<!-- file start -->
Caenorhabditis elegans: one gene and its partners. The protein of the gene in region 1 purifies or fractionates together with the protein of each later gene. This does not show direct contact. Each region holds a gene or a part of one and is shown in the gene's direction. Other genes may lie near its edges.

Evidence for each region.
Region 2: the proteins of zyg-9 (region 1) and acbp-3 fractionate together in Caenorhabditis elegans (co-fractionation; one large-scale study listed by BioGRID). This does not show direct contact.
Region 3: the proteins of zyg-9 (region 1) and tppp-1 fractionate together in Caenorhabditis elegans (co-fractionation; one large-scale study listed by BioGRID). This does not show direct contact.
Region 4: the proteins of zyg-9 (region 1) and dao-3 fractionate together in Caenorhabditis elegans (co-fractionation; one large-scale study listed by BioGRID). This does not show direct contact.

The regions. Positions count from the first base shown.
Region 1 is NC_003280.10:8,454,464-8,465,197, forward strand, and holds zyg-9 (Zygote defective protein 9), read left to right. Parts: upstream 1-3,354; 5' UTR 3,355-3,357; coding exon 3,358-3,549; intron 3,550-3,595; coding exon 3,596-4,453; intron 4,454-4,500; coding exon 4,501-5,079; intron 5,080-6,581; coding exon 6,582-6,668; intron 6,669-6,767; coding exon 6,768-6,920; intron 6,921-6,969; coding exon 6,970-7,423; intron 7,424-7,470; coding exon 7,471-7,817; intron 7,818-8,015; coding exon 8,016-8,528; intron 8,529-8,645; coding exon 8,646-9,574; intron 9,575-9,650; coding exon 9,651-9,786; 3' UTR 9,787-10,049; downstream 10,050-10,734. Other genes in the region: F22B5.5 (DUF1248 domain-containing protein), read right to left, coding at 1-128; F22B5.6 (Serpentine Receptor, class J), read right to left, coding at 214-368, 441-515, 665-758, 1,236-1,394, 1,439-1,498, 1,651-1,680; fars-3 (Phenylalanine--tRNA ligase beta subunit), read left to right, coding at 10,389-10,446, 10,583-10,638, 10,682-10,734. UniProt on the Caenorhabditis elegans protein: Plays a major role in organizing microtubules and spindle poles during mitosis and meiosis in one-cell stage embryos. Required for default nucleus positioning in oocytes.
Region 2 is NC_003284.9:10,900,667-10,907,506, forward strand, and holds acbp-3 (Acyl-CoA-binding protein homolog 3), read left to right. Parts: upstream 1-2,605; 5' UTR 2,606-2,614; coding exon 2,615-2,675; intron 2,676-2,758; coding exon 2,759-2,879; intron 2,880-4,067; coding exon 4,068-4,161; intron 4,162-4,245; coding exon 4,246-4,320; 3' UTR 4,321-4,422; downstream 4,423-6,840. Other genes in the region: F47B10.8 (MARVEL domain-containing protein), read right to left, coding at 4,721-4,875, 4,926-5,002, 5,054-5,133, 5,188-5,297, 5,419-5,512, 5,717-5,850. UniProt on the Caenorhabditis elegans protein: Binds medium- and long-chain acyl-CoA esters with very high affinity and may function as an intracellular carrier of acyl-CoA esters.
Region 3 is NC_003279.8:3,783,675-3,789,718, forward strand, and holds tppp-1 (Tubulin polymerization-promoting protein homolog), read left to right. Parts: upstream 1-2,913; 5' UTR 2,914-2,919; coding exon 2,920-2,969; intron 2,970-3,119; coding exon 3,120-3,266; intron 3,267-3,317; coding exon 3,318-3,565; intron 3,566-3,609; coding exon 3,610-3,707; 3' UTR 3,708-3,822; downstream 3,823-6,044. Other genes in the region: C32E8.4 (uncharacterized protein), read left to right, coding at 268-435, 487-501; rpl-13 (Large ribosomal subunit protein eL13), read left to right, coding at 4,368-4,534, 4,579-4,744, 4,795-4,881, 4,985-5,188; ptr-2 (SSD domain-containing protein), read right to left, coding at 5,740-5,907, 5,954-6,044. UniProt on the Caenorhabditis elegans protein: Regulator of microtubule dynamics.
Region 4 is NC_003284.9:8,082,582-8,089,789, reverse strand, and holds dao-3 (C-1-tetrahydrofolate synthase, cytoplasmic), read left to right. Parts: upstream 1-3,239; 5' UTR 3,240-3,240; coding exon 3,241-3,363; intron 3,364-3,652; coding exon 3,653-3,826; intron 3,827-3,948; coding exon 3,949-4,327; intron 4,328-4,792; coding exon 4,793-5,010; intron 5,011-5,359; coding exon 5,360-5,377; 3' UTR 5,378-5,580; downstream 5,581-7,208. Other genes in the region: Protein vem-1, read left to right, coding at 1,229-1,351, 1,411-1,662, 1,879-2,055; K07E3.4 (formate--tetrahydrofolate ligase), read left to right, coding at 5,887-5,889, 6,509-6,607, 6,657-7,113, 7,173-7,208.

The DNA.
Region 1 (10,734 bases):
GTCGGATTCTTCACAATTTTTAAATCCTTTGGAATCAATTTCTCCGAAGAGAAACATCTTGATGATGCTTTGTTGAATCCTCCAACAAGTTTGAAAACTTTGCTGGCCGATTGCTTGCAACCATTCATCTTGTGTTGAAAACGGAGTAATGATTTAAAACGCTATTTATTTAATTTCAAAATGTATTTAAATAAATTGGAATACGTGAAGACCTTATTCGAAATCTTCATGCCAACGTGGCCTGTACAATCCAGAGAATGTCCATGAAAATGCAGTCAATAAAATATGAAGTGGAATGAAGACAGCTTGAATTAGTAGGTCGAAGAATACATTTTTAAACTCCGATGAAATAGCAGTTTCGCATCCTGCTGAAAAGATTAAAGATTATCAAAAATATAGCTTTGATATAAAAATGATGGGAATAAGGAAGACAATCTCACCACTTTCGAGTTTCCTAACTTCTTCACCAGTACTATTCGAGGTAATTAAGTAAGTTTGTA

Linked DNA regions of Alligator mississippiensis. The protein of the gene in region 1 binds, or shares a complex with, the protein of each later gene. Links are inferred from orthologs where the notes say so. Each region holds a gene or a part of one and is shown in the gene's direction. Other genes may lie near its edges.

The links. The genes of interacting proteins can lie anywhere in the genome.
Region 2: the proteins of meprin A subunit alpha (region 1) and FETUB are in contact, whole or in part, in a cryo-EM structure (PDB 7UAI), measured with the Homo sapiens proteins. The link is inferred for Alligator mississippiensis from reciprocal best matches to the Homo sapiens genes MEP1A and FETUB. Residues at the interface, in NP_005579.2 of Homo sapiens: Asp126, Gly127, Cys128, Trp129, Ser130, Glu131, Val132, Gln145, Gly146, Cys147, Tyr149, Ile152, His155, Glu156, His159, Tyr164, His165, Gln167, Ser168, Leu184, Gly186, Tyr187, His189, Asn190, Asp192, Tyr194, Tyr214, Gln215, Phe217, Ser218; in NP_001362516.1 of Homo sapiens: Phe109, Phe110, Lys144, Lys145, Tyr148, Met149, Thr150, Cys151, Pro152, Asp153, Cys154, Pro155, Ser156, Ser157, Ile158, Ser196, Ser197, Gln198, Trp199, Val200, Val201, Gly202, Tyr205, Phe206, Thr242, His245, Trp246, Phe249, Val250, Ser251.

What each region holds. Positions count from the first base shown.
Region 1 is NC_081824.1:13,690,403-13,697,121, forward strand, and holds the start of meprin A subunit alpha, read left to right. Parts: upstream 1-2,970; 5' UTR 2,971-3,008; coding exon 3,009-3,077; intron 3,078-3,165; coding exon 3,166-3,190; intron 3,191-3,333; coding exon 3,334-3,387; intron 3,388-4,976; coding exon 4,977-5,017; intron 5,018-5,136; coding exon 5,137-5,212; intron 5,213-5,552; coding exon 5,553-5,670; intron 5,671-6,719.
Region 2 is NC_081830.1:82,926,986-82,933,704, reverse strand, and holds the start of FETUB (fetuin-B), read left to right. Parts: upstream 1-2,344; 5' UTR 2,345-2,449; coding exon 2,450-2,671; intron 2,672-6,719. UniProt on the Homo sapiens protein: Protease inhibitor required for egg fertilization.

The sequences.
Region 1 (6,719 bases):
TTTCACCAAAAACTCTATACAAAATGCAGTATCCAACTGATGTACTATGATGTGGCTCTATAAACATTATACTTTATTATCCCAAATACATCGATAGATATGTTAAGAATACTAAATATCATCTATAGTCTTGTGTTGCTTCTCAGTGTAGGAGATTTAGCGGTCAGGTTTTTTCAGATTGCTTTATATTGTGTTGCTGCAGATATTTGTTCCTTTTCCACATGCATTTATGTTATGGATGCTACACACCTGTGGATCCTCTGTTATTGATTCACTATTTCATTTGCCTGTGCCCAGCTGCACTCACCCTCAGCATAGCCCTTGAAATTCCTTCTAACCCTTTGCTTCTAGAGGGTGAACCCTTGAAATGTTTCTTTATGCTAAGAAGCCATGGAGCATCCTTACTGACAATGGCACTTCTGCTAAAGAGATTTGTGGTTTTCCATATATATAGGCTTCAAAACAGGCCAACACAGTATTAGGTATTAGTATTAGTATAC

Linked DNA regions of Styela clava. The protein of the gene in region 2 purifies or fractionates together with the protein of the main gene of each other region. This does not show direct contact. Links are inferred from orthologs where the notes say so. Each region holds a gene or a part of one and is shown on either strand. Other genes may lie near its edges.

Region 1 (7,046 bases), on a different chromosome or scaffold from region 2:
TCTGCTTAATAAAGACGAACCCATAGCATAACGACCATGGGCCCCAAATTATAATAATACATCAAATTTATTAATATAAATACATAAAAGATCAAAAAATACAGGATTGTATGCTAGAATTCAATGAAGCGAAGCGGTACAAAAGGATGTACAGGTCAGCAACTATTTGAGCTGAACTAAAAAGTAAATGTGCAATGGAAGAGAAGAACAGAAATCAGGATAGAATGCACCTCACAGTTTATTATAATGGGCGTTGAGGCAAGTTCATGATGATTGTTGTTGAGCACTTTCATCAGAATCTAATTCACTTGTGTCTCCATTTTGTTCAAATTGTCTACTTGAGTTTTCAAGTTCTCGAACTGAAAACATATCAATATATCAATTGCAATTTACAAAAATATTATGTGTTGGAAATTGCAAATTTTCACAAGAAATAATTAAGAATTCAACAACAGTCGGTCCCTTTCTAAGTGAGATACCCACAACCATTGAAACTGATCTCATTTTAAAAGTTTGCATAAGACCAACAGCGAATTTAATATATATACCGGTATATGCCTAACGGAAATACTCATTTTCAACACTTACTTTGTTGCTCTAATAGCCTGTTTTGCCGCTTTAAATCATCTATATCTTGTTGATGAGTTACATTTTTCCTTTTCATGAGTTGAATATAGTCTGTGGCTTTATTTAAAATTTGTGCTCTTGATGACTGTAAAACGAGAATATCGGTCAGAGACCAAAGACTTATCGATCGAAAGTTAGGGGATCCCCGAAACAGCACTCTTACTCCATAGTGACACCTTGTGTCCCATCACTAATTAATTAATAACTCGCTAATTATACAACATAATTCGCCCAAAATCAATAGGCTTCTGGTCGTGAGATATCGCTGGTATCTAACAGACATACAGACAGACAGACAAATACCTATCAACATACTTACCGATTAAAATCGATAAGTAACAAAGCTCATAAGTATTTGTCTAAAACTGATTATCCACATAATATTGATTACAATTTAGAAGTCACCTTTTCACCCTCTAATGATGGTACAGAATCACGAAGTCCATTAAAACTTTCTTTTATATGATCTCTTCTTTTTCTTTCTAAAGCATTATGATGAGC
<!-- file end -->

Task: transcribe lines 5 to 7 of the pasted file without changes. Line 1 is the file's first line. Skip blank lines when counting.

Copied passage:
Region 4: the proteins of zyg-9 (region 1) and dao-3 fractionate together in Caenorhabditis elegans (co-fractionation; one large-scale study listed by BioGRID). This does not show direct contact.

The regions. Positions count from the first base shown.
Region 1 is NC_003280.10:8,454,464-8,465,197, forward strand, and holds zyg-9 (Zygote defective protein 9), read left to right. Parts: upstream 1-3,354; 5' UTR 3,355-3,357; coding exon 3,358-3,549; intron 3,550-3,595; coding exon 3,596-4,453; intron 4,454-4,500; coding exon 4,501-5,079; intron 5,080-6,581; coding exon 6,582-6,668; intron 6,669-6,767; coding exon 6,768-6,920; intron 6,921-6,969; coding exon 6,970-7,423; intron 7,424-7,470; coding exon 7,471-7,817; intron 7,818-8,015; coding exon 8,016-8,528; intron 8,529-8,645; coding exon 8,646-9,574; intron 9,575-9,650; coding exon 9,651-9,786; 3' UTR 9,787-10,049; downstream 10,050-10,734. Other genes in the region: F22B5.5 (DUF1248 domain-containing protein), read right to left, coding at 1-128; F22B5.6 (Serpentine Receptor, class J), read right to left, coding at 214-368, 441-515, 665-758, 1,236-1,394, 1,439-1,498, 1,651-1,680; fars-3 (Phenylalanine--tRNA ligase beta subunit), read left to right, coding at 10,389-10,446, 10,583-10,638, 10,682-10,734. UniProt on the Caenorhabditis elegans protein: Plays a major role in organizing microtubules and spindle poles during mitosis and meiosis in one-cell stage embryos. Required for default nucleus positioning in oocytes.